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Milk intake and risk of hip fracture in men and women: A meta-analysis of prospective cohort studies


Bischoff-Ferrari, H A; Dawson-Hughes, B; Baron, J A; Kanis, J A; Orav, E J; Staehelin, H B; Kiel, D P; Burckhardt, P; Henschkowski, J; Spiegelman, D; Li, R; Wong, J B; Feskanich, D; Willett, W C (2011). Milk intake and risk of hip fracture in men and women: A meta-analysis of prospective cohort studies. Journal of Bone and Mineral Research, 26(4):833-839.

Abstract

CONTEXT: Milk contains calcium, phosphorus, and protein, and is fortified with vitamin D in the US. All of these ingredients may improve bone health. However, the potential benefit of milk on hip fracture prevention is not well established. OBJECTIVE: To assess the association of milk intake with risk of hip fracture based on a meta-analysis of cohort studies in middle aged or older men and women. DATA SOURCES: English and non-English publications searching Medline (Ovid, Pubmed) and EMBASE up to June 2010; experts in the field; reference lists. STUDY SELECTION: Prospective cohort studies. To compare studies on the same scale, we calculated the relative risk (RR) of hip fracture per glass of milk intake daily (approximately 300 mg calcium per glass of milk). Pooled analyses were based on random effects models. DATA EXTRACTION: By two independent observers. RESULTS: In women (6 studies, 195,102 women, 3574 hip fractures), there was no overall association between total milk intake and hip fracture risk (pooled RR per glass of milk per day = 0.99; 95% CI 0.96 - 1.02; Q-test p-value = 0.37). In men, (3 studies, 75149 men, 195 hip fractures), the pooled RR per daily glass of milk was 0.91 (95% CI 0.81 - 1.01). CONCLUSION: In the meta-analysis of cohort studies, there was no overall association between milk intake and hip fracture in women but more data are needed in men.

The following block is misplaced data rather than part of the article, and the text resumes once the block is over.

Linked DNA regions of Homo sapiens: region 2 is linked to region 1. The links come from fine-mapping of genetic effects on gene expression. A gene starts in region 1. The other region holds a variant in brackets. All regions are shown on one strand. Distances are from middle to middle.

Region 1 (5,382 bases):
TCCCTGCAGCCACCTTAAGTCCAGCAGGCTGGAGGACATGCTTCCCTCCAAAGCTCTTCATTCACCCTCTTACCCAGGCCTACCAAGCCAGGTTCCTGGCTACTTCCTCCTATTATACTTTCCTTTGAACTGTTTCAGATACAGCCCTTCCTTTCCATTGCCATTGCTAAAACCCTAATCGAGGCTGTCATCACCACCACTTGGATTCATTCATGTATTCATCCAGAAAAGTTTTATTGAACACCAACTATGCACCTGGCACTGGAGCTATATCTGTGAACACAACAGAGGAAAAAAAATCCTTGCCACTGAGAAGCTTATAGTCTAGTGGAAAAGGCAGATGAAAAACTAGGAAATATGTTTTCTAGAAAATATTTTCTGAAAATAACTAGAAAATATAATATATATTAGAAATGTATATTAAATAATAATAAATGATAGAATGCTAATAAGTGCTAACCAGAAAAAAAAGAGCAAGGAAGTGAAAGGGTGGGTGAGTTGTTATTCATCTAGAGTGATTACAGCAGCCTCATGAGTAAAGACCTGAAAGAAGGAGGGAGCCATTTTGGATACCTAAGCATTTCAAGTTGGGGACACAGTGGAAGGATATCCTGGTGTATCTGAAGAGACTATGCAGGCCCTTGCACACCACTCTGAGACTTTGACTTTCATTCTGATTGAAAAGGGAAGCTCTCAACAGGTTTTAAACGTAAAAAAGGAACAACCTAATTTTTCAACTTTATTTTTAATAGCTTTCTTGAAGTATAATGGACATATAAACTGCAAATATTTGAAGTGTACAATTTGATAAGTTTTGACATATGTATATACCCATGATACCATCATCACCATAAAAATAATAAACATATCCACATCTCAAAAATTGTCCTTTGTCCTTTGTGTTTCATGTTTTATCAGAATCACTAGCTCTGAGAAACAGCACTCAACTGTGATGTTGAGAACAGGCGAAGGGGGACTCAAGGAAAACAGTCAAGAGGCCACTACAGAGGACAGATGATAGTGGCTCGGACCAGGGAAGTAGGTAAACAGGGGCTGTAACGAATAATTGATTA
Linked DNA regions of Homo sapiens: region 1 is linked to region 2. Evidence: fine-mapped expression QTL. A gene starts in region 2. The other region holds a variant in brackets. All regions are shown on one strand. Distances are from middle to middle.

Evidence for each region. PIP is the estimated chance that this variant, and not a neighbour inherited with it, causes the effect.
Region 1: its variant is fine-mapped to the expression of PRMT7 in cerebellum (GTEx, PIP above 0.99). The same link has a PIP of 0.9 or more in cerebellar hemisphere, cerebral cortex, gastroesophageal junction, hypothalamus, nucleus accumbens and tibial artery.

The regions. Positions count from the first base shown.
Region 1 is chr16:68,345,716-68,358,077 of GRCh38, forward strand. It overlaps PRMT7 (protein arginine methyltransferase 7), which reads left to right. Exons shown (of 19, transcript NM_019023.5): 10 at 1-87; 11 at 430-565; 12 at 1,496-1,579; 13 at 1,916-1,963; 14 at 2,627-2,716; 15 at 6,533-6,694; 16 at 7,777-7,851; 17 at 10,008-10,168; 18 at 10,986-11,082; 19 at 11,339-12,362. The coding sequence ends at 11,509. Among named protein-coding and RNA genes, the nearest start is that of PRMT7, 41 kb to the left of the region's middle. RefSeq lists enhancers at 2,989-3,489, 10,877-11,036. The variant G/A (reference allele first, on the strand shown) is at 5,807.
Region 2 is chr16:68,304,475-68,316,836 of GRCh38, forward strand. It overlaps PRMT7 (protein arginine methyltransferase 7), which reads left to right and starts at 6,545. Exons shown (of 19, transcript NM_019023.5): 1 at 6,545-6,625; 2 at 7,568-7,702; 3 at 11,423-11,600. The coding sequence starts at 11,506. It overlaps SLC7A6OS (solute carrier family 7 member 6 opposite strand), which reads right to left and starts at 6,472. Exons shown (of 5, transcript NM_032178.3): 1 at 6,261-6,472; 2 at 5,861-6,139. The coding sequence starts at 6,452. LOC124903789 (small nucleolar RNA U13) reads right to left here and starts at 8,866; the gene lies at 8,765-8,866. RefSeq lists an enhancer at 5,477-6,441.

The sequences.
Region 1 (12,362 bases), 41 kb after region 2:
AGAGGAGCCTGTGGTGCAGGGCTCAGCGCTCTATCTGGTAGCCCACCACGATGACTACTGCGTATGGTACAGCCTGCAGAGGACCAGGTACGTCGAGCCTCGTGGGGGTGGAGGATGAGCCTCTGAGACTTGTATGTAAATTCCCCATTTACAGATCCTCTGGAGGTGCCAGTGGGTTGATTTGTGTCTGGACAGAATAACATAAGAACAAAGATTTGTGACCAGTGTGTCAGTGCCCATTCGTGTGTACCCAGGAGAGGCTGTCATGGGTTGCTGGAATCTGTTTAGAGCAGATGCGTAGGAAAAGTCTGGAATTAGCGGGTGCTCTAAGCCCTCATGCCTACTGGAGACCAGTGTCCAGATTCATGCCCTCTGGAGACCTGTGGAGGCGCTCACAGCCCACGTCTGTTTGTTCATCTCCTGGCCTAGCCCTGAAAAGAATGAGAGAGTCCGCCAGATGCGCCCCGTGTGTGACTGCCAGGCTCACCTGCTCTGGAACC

CONTEXT: Milk contains calcium, phosphorus, and protein, and is fortified with vitamin D in the US. All of these ingredients may improve bone health. However, the potential benefit of milk on hip fracture prevention is not well established. OBJECTIVE: To assess the association of milk intake with risk of hip fracture based on a meta-analysis of cohort studies in middle aged or older men and women. DATA SOURCES: English and non-English publications searching Medline (Ovid, Pubmed) and EMBASE up to June 2010; experts in the field; reference lists. STUDY SELECTION: Prospective cohort studies. To compare studies on the same scale, we calculated the relative risk (RR) of hip fracture per glass of milk intake daily (approximately 300 mg calcium per glass of milk). Pooled analyses were based on random effects models. DATA EXTRACTION: By two independent observers. RESULTS: In women (6 studies, 195,102 women, 3574 hip fractures), there was no overall association between total milk intake and hip fracture risk (pooled RR per glass of milk per day = 0.99; 95% CI 0.96 - 1.02; Q-test p-value = 0.37). In men, (3 studies, 75149 men, 195 hip fractures), the pooled RR per daily glass of milk was 0.91 (95% CI 0.81 - 1.01). CONCLUSION: In the meta-analysis of cohort studies, there was no overall association between milk intake and hip fracture in women but more data are needed in men.

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Additional indexing

Item Type:Journal Article, refereed, original work
Communities & Collections:04 Faculty of Medicine > University Hospital Zurich > Clinic for Geriatric Medicine
Dewey Decimal Classification:360 Social problems & social services
610 Medicine & health
300 Social sciences, sociology & anthropology
Language:English
Date:2011
Deposited On:01 Feb 2011 11:41
Last Modified:05 Apr 2016 14:40
Publisher:American Society for Bone and Mineral Research
ISSN:0884-0431
Free access at:Publisher DOI. An embargo period may apply.
Publisher DOI:10.1002/jbmr.279
PubMed ID:20949604

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